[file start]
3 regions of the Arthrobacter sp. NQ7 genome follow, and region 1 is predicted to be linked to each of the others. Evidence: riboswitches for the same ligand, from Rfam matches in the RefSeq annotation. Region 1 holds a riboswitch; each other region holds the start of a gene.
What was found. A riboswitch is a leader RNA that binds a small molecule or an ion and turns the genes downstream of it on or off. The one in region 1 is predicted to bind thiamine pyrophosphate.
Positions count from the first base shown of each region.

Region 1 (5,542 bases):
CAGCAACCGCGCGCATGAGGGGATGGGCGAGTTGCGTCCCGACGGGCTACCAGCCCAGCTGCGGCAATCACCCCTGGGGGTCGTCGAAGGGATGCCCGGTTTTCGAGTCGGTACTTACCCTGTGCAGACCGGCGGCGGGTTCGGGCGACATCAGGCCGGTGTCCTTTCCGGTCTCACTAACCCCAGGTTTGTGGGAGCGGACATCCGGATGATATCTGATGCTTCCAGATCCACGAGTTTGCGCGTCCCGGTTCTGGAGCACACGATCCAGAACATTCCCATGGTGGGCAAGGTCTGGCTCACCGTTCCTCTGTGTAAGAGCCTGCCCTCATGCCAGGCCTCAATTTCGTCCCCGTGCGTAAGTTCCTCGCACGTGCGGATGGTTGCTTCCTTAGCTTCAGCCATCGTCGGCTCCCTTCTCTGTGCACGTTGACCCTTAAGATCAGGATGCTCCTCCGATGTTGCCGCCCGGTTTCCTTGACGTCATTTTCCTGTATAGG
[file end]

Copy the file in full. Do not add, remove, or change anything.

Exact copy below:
3 regions of the Arthrobacter sp. NQ7 genome follow, and region 1 is predicted to be linked to each of the others. Evidence: riboswitches for the same ligand, from Rfam matches in the RefSeq annotation. Region 1 holds a riboswitch; each other region holds the start of a gene.
What was found. A riboswitch is a leader RNA that binds a small molecule or an ion and turns the genes downstream of it on or off. The one in region 1 is predicted to bind thiamine pyrophosphate.
Positions count from the first base shown of each region.

Region 1 (5,542 bases):
CAGCAACCGCGCGCATGAGGGGATGGGCGAGTTGCGTCCCGACGGGCTACCAGCCCAGCTGCGGCAATCACCCCTGGGGGTCGTCGAAGGGATGCCCGGTTTTCGAGTCGGTACTTACCCTGTGCAGACCGGCGGCGGGTTCGGGCGACATCAGGCCGGTGTCCTTTCCGGTCTCACTAACCCCAGGTTTGTGGGAGCGGACATCCGGATGATATCTGATGCTTCCAGATCCACGAGTTTGCGCGTCCCGGTTCTGGAGCACACGATCCAGAACATTCCCATGGTGGGCAAGGTCTGGCTCACCGTTCCTCTGTGTAAGAGCCTGCCCTCATGCCAGGCCTCAATTTCGTCCCCGTGCGTAAGTTCCTCGCACGTGCGGATGGTTGCTTCCTTAGCTTCAGCCATCGTCGGCTCCCTTCTCTGTGCACGTTGACCCTTAAGATCAGGATGCTCCTCCGATGTTGCCGCCCGGTTTCCTTGACGTCATTTTCCTGTATAGG